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Andrew Ng To Apply AI To Chinese Agricultural Sector

Aug 9, 2018 by A. Alfaro
Andrew Ng To Apply AI To Chinese Agricultural Sector

Andrew Ng, one of the world's foremost pioneers of artificial intelligence, has partnered with Chinese tool maker Zoomlion (Zhonglian Chongda in Chinese) to develop AI projects for the agricultural sector.

London-born Andrew, who has his roots in Hong Kong, is the founder of, an artificial intelligence startup that has a strategic partnership deal with Foxconn, the world's largest electronics contract manufacturer. The company has already undertaken projects in South Korea, Japan, Europe and even some Latin American countries.

As one of the most influential engineers in the AI field, Andrew’s foray into agriculture has surprised many.

Speaking at the Zoomlion project launch on July 31, Andrew said he remembers his father, who had to work in a rice field briefly, explain to him the hardships of agricultural labour. He hopes his project will streamline the efforts invested in the sector and alleviate the peasants’ burden.

However, this emotional connection with agriculture is only one part that must have lured Andrew to try and bring in a major disruption to the sector.

According to government figures, China only has 0.43 hectares of arable land per person, while the US has 173.3. There is a vast pressure on the land, peasants and ecosystem to feed a population of 1.3 billion.

Over the last few years, small farmlands are being clubbed together to form vast swathes of continuous large fields which require more labour. This promises potentially good times ahead for the agricultural machinery industry, Zoomlion’s fields of expertise. Not only that, “rural revitalization” was included in the country’s Communist Party’s Constitution during the last Party Congress, as one of its main goals for the next decades.

The Chinese urbanization process is slowing down. Beijing and Shanghai are trying to reduce their populations, as was evidenced last winter when hundreds of migrant workers were expelled from Beijing. Transforming the countryside into a new land of opportunity could be beneficial to China’s social stability.

For that, the government will guarantee a “strategic financial input” into the countryside, according to the National Strategic Plan for Rural Vitalization. Investors in big cities have also noticed this opportunity. According to the Chinese Academy of Social Sciences, China’s agriculture financing has a CNY 3 trillion gap, which makes it a perfect field for the fin-tech sector. Alibaba’s Ant Finance has 38.2 million registered farmer-users of its online financial services, according to TechNode.

For someone like Andrew Ng who was VP & chief scientist at Baidu and one of the minds that helped establish Google Brain, the internet giant’s deep learning artificial intelligence research team, a partnership with the relatively unknown Zoomlion could seem like a step back. In reality it could just trigger radical changes to agriculture in the country.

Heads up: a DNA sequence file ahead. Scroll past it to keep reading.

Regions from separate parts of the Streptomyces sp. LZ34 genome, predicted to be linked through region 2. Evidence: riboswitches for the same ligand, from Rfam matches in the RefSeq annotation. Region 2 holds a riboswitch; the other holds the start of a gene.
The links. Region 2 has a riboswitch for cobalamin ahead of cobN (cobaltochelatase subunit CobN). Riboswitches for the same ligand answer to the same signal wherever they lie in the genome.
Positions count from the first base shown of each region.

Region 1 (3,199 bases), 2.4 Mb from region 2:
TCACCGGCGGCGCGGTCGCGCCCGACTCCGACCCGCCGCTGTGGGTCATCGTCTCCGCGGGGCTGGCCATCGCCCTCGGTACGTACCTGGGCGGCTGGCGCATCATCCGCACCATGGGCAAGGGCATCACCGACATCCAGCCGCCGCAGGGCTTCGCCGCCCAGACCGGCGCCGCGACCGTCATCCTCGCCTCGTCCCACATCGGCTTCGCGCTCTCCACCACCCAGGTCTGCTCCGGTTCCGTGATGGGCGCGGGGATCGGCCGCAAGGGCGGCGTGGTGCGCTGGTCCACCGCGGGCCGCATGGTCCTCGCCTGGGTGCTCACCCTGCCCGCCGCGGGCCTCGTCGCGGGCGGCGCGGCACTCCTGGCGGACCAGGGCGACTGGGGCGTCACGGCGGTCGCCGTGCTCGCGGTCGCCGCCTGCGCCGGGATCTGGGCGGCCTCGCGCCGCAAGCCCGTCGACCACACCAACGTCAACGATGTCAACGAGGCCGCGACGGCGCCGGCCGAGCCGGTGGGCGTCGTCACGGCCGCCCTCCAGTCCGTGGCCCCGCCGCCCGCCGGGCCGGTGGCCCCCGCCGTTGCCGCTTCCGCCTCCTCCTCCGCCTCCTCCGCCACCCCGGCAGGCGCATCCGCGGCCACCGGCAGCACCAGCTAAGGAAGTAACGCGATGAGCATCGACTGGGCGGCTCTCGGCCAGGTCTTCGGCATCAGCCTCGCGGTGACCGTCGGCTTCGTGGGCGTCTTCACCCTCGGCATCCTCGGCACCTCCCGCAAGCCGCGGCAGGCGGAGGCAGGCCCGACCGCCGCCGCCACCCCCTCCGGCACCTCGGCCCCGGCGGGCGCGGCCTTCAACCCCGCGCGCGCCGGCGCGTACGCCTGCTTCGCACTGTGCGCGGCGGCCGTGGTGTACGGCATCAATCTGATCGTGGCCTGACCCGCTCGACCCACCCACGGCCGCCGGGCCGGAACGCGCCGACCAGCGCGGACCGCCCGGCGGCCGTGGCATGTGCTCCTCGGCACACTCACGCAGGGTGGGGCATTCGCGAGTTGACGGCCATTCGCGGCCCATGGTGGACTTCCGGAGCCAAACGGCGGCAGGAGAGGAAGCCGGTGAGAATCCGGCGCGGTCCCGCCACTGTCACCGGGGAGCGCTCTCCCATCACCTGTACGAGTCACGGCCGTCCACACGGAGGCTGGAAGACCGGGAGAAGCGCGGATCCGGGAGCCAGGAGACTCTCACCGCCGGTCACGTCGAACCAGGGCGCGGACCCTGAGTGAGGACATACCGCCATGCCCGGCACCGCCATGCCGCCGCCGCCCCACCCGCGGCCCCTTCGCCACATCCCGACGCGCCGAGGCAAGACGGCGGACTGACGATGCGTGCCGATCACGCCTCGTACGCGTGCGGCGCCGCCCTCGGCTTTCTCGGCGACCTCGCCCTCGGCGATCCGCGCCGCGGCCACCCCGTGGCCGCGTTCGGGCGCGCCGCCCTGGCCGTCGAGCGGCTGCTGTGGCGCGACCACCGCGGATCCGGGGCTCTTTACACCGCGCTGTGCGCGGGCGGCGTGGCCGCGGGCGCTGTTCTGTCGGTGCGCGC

Zoomlion, which was founded in 1992, has proven to be an innovative company. In the last years, Zoomlion has entered the intelligent manufacturing sector and has already developed agricultural machines with a self-driving system that are able to harvest crops autonomously.

Not only that, the company has established a big data center that will serve as a base for the development of artificial intelligence projects. Zoomlion’s technological team was praised by Andrew during the presentation of the project: “Chairman Zhan Chunxin has an excellent strategic foresight,” he quipped.

Andrew Ng also thinks that the project could potentially help solve two of China’s biggest headaches: food security and pollution. Thanks to big data, automatized farms will be able to optimize the use of fertilizers and pesticides, minimizing the impact on the people and the environment. Big data will be used to make farming more efficient. For example, weather data could be used to deliver grain harvest forecast for a particular area.

As opposed to autonomous cars, that have almost endless factors and risks to consider, self-driving agricultural machinery is simpler. Chen Yongjun, Zoomlion Research Institute vice president explained how a tractor drives at approximately 10 kmph, a speed that makes projects easier and cheaper to execute.

According to the partnership deal, will mainly focus on manufacture technology and training. Andrew Ng explained how has already began training Zoomlion’s engineers, a process “cannot be completely online and needs the participation of many people”.

A. Alfaro

A. Alfaro is a Beijing-based freelance reporter. He focuses on China's politics, culture and society. He can be reached at 

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